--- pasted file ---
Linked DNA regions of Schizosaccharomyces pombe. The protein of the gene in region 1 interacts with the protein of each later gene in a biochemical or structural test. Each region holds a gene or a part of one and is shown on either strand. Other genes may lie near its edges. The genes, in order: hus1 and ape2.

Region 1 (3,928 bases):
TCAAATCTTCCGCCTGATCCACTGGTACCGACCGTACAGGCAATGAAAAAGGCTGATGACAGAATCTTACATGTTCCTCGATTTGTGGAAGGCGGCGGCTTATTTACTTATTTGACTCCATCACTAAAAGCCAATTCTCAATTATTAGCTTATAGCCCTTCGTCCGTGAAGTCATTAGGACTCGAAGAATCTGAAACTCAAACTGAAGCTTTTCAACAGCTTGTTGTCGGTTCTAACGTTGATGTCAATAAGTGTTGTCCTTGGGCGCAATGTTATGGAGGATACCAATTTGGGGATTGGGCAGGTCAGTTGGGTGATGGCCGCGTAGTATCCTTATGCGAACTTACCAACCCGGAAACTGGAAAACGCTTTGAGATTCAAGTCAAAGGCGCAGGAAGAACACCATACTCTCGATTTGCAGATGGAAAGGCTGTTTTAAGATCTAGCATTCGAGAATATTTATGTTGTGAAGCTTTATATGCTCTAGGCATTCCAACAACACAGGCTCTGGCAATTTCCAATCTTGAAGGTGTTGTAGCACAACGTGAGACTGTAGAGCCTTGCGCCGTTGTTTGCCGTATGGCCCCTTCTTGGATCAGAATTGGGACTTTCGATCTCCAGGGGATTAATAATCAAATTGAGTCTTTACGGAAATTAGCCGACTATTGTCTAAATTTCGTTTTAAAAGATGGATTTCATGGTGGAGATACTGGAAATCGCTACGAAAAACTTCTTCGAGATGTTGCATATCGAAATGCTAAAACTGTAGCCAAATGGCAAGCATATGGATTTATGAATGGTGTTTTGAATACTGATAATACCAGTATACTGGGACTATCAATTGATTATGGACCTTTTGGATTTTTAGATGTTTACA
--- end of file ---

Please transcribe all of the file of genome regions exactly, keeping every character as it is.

Linked DNA regions of Schizosaccharomyces pombe. The protein of the gene in region 1 interacts with the protein of each later gene in a biochemical or structural test. Each region holds a gene or a part of one and is shown on either strand. Other genes may lie near its edges. The genes, in order: hus1 and ape2.

Region 1 (3,928 bases):
TCAAATCTTCCGCCTGATCCACTGGTACCGACCGTACAGGCAATGAAAAAGGCTGATGACAGAATCTTACATGTTCCTCGATTTGTGGAAGGCGGCGGCTTATTTACTTATTTGACTCCATCACTAAAAGCCAATTCTCAATTATTAGCTTATAGCCCTTCGTCCGTGAAGTCATTAGGACTCGAAGAATCTGAAACTCAAACTGAAGCTTTTCAACAGCTTGTTGTCGGTTCTAACGTTGATGTCAATAAGTGTTGTCCTTGGGCGCAATGTTATGGAGGATACCAATTTGGGGATTGGGCAGGTCAGTTGGGTGATGGCCGCGTAGTATCCTTATGCGAACTTACCAACCCGGAAACTGGAAAACGCTTTGAGATTCAAGTCAAAGGCGCAGGAAGAACACCATACTCTCGATTTGCAGATGGAAAGGCTGTTTTAAGATCTAGCATTCGAGAATATTTATGTTGTGAAGCTTTATATGCTCTAGGCATTCCAACAACACAGGCTCTGGCAATTTCCAATCTTGAAGGTGTTGTAGCACAACGTGAGACTGTAGAGCCTTGCGCCGTTGTTTGCCGTATGGCCCCTTCTTGGATCAGAATTGGGACTTTCGATCTCCAGGGGATTAATAATCAAATTGAGTCTTTACGGAAATTAGCCGACTATTGTCTAAATTTCGTTTTAAAAGATGGATTTCATGGTGGAGATACTGGAAATCGCTACGAAAAACTTCTTCGAGATGTTGCATATCGAAATGCTAAAACTGTAGCCAAATGGCAAGCATATGGATTTATGAATGGTGTTTTGAATACTGATAATACCAGTATACTGGGACTATCAATTGATTATGGACCTTTTGGATTTTTAGATGTTTACA